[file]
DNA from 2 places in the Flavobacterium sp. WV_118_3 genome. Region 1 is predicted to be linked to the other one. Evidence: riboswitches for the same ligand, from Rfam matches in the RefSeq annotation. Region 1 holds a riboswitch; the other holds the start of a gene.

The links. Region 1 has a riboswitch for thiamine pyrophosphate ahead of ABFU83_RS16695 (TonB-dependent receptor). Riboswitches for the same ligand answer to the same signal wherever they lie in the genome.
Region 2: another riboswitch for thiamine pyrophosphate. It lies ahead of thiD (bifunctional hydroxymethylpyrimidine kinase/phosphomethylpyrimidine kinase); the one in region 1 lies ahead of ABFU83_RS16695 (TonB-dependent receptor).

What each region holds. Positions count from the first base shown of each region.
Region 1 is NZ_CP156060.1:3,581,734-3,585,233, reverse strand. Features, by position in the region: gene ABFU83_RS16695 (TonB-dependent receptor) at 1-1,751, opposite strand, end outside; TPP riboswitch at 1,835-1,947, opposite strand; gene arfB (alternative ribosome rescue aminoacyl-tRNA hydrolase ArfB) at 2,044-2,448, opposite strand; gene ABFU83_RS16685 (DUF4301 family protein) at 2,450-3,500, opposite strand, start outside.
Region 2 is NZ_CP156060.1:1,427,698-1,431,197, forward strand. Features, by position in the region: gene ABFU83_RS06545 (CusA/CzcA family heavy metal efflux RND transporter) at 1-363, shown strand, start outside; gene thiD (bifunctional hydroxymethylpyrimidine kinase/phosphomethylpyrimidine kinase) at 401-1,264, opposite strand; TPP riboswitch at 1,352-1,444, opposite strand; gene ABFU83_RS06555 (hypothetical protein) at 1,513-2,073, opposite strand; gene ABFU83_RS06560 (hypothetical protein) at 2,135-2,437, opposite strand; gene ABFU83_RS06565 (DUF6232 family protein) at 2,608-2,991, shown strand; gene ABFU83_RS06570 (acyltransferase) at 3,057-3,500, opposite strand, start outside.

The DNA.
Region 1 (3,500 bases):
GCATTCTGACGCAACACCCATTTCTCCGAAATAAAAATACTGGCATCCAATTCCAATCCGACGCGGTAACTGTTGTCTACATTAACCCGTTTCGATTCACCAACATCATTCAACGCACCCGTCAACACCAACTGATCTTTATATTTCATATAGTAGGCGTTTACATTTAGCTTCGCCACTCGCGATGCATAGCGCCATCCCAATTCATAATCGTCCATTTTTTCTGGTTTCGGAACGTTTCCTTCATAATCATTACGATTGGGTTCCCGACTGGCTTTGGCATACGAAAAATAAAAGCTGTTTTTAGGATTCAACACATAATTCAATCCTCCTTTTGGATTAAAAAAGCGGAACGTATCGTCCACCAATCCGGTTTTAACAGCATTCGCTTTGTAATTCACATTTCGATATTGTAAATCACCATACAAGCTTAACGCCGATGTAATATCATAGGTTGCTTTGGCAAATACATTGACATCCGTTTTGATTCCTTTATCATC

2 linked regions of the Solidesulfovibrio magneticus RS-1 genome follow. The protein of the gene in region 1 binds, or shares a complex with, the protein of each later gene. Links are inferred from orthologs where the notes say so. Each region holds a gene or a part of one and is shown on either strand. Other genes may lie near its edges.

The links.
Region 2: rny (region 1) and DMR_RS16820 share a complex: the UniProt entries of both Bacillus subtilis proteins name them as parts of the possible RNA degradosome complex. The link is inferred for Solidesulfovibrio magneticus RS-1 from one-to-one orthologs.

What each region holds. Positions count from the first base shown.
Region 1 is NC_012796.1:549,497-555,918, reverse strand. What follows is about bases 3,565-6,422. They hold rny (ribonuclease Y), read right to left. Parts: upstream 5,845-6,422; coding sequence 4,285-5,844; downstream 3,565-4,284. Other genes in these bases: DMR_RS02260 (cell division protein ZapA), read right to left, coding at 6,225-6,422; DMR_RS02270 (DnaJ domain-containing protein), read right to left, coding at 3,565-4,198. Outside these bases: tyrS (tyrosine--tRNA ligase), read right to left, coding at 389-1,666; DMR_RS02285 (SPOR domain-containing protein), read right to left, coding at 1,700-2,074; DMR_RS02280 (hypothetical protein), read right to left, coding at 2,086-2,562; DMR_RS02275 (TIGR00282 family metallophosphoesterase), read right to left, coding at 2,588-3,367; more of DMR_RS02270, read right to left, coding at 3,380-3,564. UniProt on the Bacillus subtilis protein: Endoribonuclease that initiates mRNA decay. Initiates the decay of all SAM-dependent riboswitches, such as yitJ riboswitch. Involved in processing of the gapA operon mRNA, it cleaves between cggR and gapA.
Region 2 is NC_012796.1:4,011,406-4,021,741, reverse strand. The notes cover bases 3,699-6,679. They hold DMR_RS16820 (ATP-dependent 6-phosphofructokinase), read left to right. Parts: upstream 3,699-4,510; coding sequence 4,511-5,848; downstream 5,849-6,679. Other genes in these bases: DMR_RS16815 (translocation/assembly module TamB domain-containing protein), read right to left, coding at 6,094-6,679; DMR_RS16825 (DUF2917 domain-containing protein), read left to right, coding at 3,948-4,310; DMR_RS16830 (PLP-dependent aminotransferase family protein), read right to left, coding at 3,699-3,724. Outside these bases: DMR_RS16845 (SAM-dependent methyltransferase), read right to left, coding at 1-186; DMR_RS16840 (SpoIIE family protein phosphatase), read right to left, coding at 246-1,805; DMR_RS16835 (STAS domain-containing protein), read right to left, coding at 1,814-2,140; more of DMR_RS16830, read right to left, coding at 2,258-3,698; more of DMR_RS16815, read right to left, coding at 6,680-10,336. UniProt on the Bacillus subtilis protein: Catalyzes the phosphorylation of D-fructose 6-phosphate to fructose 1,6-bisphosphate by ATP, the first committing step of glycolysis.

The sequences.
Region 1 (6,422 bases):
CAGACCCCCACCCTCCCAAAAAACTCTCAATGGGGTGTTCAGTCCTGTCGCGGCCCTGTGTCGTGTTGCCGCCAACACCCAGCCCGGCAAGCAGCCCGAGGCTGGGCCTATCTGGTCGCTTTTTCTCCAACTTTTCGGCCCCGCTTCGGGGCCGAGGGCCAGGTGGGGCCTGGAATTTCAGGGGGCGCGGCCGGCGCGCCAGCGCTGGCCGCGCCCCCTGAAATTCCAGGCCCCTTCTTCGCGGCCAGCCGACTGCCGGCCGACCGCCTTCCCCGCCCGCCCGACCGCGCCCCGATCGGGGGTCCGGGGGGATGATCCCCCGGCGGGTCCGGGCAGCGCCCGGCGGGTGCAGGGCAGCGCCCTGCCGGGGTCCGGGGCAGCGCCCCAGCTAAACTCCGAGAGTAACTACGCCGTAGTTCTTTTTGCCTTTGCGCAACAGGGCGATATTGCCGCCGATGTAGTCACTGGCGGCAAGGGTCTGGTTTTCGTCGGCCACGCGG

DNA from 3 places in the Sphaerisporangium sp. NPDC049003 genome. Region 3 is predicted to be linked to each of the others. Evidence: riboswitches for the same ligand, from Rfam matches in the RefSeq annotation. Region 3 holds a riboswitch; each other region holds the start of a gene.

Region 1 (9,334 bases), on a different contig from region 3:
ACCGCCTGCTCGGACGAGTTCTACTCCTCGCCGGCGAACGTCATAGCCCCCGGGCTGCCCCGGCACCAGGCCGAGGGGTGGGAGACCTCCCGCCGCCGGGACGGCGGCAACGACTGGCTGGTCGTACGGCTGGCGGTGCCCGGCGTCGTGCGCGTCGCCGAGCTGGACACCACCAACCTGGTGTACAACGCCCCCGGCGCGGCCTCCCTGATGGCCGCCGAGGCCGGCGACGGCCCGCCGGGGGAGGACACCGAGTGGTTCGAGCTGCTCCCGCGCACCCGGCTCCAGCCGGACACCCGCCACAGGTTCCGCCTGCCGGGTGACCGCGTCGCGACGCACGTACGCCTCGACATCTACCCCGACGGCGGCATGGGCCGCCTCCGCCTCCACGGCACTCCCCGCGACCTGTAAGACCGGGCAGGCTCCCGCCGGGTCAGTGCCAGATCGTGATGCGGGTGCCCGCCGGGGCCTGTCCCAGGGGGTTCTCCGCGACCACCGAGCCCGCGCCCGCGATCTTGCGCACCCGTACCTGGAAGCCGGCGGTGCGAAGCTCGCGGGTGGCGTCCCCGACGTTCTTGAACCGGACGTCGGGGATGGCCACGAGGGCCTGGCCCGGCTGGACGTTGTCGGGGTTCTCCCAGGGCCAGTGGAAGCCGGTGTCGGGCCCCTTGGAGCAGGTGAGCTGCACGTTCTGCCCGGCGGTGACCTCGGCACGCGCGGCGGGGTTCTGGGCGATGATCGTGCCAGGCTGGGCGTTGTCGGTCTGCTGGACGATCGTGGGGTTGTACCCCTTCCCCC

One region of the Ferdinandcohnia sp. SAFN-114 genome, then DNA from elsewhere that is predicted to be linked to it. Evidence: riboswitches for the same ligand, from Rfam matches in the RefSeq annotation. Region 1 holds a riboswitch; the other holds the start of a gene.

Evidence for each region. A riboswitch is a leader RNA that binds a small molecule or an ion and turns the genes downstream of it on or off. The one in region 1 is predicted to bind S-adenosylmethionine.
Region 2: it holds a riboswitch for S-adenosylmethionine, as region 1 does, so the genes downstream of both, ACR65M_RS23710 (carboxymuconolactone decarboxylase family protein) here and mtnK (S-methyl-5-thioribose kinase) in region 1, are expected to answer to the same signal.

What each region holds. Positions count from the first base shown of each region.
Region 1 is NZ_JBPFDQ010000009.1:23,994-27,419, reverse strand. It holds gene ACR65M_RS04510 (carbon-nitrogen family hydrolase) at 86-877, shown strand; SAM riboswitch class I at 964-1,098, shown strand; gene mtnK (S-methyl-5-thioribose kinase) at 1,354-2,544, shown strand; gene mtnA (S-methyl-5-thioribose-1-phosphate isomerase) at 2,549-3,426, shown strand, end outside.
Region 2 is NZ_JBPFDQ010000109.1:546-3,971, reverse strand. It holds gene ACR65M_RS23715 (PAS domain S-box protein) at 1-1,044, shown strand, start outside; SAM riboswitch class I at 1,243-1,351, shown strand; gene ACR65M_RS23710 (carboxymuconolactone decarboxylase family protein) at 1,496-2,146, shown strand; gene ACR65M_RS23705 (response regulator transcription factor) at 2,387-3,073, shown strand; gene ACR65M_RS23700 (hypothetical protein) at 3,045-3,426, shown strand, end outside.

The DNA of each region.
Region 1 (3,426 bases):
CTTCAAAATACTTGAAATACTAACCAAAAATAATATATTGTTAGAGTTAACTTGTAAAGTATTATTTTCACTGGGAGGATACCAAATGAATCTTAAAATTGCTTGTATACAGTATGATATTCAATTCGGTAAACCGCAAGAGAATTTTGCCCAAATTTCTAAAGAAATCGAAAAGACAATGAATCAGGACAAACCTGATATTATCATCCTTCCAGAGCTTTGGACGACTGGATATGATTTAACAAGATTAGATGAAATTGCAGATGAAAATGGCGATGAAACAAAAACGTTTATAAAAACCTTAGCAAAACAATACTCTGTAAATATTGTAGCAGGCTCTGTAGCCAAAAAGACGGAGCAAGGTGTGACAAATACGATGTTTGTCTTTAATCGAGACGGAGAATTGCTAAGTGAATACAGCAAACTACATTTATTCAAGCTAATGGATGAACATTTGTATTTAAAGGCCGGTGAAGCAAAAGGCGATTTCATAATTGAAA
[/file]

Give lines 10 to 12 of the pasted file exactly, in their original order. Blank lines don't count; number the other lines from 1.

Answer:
2 linked regions of the Solidesulfovibrio magneticus RS-1 genome follow. The protein of the gene in region 1 binds, or shares a complex with, the protein of each later gene. Links are inferred from orthologs where the notes say so. Each region holds a gene or a part of one and is shown on either strand. Other genes may lie near its edges.

The links.
Region 2: rny (region 1) and DMR_RS16820 share a complex: the UniProt entries of both Bacillus subtilis proteins name them as parts of the possible RNA degradosome complex. The link is inferred for Solidesulfovibrio magneticus RS-1 from one-to-one orthologs.